Lawmakers returned to Springfield Wednesday for a special legislative session as Gov. Bruce Rauner and party leaders reportedly reached a tentative deal on stopgap funding measures just days before Illinois' budget impasse is set to hit the one year mark.
Rauner met with House Speaker Mike Madigan, Senate President John Cullerton, House Minority Leader Jim Durkin and Senate Minority Leader Christine Radogno at length on Tuesday evening and throughout the day Wednesday, giving many a glimmer of hope that a compromise is close.
During a break Wednesday, Cullerton was cautiously optimistic, noting that the meetings marked the first time this sort of negotiation had taken place.
“We’re continuing to negotiate with the governor,” Cullerton said. “People are making offers and counteroffers and we look forward to continuing to try to come up with a solution.”
A tentative deal was reportedly reached Wednesday and lawmakers could vote on the measure as early as Thursday morning when the General Assembly reconvenes for another special legislative session.
The plan includes $250 million in added spending for school districts with low-income students, sources told NBC 5. Roughly $100 million of that would go to Chicago Public Schools.
The measure would also allow the City of Chicago to raise property taxes to help pay for teacher pensions, which would create another $250 million. The stopgap budget would also fund $2 billion in road projects.
Although lawmakers are reportedly close to an agreement on stopgap spending for essential government services, like higher education and social services, K-12 education funding has remained a major point of contention between Democrats and Republicans.
Rep. David McSweeney, who opposes the plan, pointed to potential tax hikes.
"I plan to vote against the stopgap funding bill because it will worsen our fiscal problems and increase the likelihood of a major tax increase in January," McSweeney told NBC 5. "The bill is the equivalent of putting a band-aid on a gaping wound."
After the General Assembly failed to pass a budget agreement before the end of the spring legislative session in May, Rauner shifted his attention to funding education and critical state services.
Rauner toured the state throughout the month of June, pushing his stopgap funding plan and railing against a “bailout” for Chicago Public Schools.
"I have said it before, and I say it again today: we must not bail out a broken system that refuses to change the way it does business," Rauner said in a statement Tuesday. "Forcing Illinois to raise its income tax to bail out CPS is fundamentally unfair to our school children, parents, homeowners, and small business owners across the state."
The governor's stopgap tour culminated in the introduction of revamped bills to fund schools and other services, measures that were filed Tuesday by Radogno and Durkin.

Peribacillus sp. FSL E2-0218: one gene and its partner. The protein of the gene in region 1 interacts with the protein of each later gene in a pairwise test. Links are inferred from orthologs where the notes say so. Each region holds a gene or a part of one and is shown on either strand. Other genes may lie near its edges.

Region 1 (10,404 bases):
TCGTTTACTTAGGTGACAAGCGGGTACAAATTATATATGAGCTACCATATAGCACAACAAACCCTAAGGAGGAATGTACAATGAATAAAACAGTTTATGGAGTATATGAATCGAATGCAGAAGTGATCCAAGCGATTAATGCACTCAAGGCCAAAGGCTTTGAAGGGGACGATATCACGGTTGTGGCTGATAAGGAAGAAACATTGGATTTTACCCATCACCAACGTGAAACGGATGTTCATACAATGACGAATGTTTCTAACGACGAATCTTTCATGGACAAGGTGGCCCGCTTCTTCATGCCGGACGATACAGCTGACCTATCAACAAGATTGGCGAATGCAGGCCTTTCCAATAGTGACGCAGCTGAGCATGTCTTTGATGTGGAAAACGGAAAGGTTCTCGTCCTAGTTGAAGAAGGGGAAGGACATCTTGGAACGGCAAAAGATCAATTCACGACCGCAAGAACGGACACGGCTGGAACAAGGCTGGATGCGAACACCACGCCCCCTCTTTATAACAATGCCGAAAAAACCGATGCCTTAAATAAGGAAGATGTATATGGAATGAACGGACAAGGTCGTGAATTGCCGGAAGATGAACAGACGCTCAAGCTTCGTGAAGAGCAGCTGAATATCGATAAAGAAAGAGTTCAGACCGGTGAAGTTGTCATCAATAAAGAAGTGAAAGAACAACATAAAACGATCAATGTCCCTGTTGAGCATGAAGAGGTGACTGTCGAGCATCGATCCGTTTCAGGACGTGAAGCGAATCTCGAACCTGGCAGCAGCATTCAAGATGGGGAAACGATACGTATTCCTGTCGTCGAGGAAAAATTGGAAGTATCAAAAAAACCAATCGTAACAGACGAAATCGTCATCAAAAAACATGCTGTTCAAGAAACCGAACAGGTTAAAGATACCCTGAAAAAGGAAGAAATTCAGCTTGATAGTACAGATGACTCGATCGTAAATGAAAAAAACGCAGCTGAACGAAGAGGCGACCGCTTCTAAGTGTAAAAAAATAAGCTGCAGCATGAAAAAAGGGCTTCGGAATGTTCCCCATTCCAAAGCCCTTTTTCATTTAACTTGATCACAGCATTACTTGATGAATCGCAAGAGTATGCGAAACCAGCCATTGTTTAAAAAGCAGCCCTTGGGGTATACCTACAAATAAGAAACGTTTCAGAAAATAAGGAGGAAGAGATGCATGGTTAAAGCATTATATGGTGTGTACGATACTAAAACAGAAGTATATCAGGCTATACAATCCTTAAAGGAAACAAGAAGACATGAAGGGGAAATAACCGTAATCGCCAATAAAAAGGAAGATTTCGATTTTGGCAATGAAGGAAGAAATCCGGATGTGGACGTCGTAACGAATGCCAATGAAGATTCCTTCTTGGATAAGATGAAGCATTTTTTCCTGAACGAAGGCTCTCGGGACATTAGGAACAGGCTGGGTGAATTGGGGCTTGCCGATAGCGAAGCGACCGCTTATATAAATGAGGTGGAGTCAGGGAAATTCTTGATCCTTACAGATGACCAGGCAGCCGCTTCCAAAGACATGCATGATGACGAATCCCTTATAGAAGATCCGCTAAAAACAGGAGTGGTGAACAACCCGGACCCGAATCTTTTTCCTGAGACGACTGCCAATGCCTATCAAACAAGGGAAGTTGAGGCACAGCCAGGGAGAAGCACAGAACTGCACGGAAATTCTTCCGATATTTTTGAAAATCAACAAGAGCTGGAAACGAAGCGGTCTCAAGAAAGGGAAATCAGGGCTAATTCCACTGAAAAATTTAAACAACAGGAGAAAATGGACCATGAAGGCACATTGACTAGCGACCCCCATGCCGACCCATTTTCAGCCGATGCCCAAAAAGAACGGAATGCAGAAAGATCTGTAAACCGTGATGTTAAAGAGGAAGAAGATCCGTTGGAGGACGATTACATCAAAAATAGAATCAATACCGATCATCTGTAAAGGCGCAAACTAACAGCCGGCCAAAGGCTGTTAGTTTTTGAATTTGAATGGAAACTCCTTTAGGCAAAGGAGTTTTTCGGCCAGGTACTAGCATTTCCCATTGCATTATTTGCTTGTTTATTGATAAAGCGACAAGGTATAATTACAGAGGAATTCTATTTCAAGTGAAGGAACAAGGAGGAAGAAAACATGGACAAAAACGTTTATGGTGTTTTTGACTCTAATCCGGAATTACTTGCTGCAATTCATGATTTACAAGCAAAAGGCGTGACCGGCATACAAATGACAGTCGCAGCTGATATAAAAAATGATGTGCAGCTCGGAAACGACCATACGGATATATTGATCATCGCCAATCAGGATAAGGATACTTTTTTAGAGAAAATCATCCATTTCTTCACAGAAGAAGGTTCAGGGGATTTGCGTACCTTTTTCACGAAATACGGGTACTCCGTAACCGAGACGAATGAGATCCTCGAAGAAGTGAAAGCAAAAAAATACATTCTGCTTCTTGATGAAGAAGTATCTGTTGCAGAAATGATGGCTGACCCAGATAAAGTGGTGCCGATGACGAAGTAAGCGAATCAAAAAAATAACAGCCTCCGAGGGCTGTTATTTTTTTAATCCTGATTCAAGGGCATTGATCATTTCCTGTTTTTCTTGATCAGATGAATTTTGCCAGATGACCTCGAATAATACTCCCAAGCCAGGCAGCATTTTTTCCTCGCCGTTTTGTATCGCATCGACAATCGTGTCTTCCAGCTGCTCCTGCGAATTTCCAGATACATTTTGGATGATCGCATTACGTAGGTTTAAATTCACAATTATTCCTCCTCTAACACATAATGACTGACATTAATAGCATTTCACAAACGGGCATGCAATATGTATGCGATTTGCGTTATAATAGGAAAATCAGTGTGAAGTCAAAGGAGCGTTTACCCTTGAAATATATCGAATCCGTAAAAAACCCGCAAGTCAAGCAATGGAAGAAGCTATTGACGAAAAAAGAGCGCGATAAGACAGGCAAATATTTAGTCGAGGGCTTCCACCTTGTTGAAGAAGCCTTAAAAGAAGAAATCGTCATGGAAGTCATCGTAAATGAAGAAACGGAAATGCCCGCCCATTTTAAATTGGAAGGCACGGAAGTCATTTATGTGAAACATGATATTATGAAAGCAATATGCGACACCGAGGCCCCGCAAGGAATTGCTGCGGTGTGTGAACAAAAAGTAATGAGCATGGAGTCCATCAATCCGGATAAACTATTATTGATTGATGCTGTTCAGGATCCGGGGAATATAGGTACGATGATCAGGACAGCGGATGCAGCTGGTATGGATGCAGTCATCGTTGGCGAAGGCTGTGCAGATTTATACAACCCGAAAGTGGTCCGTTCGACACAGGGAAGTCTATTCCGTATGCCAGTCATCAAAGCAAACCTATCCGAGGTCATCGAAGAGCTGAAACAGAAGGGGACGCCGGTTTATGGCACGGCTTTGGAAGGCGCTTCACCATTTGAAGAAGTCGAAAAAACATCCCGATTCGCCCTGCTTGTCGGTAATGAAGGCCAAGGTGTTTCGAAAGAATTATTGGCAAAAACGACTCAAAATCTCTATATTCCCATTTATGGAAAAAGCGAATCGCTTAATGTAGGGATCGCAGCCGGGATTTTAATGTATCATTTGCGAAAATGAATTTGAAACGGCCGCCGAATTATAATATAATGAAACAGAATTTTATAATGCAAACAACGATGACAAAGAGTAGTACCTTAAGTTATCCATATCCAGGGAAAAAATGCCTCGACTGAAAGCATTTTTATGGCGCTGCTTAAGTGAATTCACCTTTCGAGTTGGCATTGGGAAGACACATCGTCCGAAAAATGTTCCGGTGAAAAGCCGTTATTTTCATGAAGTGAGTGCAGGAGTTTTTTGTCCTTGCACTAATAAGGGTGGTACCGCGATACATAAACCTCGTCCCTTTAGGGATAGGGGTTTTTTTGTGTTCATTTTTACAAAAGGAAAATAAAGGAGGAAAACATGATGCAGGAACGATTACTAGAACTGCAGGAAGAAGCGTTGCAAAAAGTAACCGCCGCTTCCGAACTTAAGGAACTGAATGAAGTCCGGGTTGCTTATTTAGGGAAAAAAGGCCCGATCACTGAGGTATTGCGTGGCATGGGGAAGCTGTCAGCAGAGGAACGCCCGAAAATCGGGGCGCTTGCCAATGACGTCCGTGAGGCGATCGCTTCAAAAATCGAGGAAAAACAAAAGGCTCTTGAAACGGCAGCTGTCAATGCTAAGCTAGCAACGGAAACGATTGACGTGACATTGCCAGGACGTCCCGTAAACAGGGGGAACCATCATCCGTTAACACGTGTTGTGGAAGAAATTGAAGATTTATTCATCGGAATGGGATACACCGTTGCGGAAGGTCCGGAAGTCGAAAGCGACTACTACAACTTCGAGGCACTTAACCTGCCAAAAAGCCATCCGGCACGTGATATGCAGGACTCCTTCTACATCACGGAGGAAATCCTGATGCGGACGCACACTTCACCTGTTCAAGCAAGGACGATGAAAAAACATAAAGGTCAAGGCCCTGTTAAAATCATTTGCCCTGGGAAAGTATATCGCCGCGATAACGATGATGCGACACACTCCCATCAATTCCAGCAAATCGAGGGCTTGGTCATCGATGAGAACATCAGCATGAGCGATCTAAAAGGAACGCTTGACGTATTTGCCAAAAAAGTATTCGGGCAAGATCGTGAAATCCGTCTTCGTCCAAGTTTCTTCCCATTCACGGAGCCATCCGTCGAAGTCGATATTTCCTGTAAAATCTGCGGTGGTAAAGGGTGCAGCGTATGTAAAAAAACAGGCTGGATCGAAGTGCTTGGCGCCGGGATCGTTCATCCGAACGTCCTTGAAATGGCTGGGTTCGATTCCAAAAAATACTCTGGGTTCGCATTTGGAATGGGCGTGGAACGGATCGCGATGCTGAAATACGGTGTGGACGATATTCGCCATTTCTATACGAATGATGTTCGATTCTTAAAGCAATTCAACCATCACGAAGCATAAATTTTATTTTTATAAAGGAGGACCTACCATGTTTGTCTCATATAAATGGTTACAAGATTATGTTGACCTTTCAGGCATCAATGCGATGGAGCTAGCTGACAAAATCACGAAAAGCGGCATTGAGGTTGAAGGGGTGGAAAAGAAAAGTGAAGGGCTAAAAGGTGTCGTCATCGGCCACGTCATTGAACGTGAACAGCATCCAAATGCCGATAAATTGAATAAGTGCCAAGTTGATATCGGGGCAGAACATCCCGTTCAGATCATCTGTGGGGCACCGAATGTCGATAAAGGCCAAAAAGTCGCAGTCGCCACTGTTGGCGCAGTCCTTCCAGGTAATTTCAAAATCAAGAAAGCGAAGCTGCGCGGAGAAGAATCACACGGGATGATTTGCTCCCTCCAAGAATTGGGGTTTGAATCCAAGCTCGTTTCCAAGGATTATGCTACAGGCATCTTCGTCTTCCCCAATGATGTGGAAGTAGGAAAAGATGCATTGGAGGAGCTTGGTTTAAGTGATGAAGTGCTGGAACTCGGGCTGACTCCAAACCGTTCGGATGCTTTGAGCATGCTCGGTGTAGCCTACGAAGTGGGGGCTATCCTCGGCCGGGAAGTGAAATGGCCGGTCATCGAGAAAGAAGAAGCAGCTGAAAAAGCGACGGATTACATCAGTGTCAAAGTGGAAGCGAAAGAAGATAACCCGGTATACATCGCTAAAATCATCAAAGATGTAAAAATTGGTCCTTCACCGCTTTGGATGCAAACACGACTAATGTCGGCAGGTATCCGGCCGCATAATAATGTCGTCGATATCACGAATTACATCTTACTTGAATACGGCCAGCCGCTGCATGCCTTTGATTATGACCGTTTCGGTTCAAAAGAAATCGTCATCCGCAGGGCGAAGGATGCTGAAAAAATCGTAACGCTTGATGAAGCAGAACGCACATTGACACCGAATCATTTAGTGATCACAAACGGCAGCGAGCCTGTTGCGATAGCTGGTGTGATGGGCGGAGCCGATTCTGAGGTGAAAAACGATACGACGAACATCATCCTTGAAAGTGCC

In total, the package includes $50.3 billion in funding for fiscal year 2017, as well as $25 billion to shore up fiscal year 2016. The new plan would fund K-12 education for the full year with a funding increase of $240 million. All told, schools would receive $7 billion.
A “hold harmless” clause, which gives all school districts as much money as they received the previous year, is included in the education funding bill.
The Democrats’ plan, which was also announced this week, is broken up into five separate bills. The bills individually fund: education, state operations, higher education, human services and highway construction.
The education bill would increase funding for schools by $760 million. It would increase CPS’ funding by $286 million and give the district $112 million for pension payments.
Nevertheless, no portion of either plan was introduced Wednesday.
The nearly year-long impasse has adversely affected health and social services, as well as public colleges and universities in Illinois.
The state has relied on court orders and consent decrees for funding over the course of the impasse and has failed to make payments for certain schools and services because money was not appropriated in a budget.
As a result, a group of Illinois-based human and social service agencies and companies filed a lawsuit against Rauner and members of his administration in May seeking payment of over $100 million. An early childhood education nonprofit led the the governor’s wife, Diana Rauner, joined the lawsuit later in the month.
Additionally, Chicago State University was forced to lay off more than 300 employees in April after cutting the semester short to save critical funds.
The impasse has largely hinged on Rauner’s Turnaround Agena, which is focused on pension reform, term limits, freezing property taxes and redistricting workers. However, the recent stopgap funding plans have little trace of the governor's pro-business, union-weakening agenda.
A complete budget, or "grand compromise," is presumably off the table as the state's lingering budget impasse will likely stretch into its second year Friday. The stopgap funding will allow schools to open and essential services to continue, but only for six months.